2019 topics are forthcoming. Check back soon for updates.
F.I.E.R.O., host of the premier fire PPE conference in the country, is looking for cutting edge presentations for the 2019 symposium.
We are looking for presenters and presentations that will help us create a conference that engages, challenges and educates the
fire service in all things related to fire PPE.
Proposals are due by August 31, 2018. Learn more about presentation rules and how to submit your propsal.
This presentation will review the steps involved in designing and constructing a new fire station. It will provide an overview of the process, from identifying the size of fire station and site you will need, costs and budgeting, hiring of a design professional, types of bidding, characteristics of a qualified contractor and what to expect in construction. Using case studies and rules of thumb, this presentation will provide an insight into what to expect from start to finish of your new station. After this presentation, you will be able to:
HOT ZONE Design has taken root and is changing the fire industry. After advocating awareness of cancer in fire fighters and developing a system of categorizing spaces by risk within the fire station based on exposure to toxic chemicals and carcinogens, Paul Erickson has continued to advance fire station designs by including enhanced decontamination protocols and spaces within new and renovated stations. This presentation will illustrate the expanded recommendations for decontamination of equipment and personnel by using a case study methodology to show examples from recent design work. The presentation will start with an overview of HOT ZONE Design strategies to refresh those who are familiar and orient newcomers to the concepts. After the overview, the presentation will move into the main topic above and will close with a preview of the NFPA Federal Grant Study that is underway. The impact of HOT ZONE is demonstrated by the NFPA study and findings that will soon become available to the industry. You will learn the following:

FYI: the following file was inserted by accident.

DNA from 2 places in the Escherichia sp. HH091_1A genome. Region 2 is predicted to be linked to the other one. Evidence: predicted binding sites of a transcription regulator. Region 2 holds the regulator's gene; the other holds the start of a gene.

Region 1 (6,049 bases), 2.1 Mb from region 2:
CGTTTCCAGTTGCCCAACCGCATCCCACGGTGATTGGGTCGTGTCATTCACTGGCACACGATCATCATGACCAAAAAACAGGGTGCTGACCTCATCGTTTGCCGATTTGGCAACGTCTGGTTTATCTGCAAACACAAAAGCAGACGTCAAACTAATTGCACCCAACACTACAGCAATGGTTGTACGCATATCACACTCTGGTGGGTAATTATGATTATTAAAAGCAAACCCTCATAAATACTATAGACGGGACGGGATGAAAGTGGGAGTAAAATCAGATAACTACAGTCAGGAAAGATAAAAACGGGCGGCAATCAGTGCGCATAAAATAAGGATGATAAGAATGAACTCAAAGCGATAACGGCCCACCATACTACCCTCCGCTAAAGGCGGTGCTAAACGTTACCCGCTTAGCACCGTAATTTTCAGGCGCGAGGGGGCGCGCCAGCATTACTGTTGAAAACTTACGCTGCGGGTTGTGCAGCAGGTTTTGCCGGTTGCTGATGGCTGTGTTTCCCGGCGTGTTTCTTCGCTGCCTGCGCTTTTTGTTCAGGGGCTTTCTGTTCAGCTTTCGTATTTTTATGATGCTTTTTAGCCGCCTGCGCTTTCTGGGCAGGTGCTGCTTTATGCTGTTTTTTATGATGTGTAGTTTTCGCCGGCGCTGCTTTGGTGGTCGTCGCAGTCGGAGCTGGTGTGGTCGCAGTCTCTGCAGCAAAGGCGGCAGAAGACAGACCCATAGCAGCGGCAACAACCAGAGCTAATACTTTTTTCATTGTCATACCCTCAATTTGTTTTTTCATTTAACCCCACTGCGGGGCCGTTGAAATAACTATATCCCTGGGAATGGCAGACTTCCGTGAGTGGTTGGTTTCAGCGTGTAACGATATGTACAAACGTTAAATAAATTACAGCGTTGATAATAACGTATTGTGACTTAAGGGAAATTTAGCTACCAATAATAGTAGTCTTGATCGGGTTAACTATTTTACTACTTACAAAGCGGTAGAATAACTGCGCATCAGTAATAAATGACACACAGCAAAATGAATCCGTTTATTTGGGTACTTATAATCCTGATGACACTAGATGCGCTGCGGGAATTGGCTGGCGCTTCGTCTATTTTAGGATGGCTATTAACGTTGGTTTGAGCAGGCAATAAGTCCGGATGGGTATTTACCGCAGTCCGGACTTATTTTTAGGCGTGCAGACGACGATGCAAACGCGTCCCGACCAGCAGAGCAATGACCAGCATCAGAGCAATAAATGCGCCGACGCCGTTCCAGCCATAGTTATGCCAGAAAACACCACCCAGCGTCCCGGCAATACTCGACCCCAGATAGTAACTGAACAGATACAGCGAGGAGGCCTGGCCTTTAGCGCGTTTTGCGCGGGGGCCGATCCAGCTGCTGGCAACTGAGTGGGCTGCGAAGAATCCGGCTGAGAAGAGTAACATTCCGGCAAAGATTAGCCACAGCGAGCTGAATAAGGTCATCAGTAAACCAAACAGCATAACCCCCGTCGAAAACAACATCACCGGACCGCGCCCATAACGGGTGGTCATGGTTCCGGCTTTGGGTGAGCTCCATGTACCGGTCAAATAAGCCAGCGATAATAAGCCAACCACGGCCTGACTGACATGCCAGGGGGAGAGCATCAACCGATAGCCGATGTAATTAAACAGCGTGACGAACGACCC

At a busy fire station, responders can expect to be kept awake most of the night. As such, they will catch naps in the day room whenever they can. But even at a station with a moderate call volume, the 24-hour shift means that sleep deprivation becomes an issue for most fire fighters over their career. Bringing together scientists from different fields, this panel discussion will review the scientific literature on sleep deprivation as it applies to first responders, including the serious impacts on physical health, mental well-being, judgment, and decision making. The panel will also discuss ways the fire service can improve its response to this issue through architecture and policy. This presentation will show you: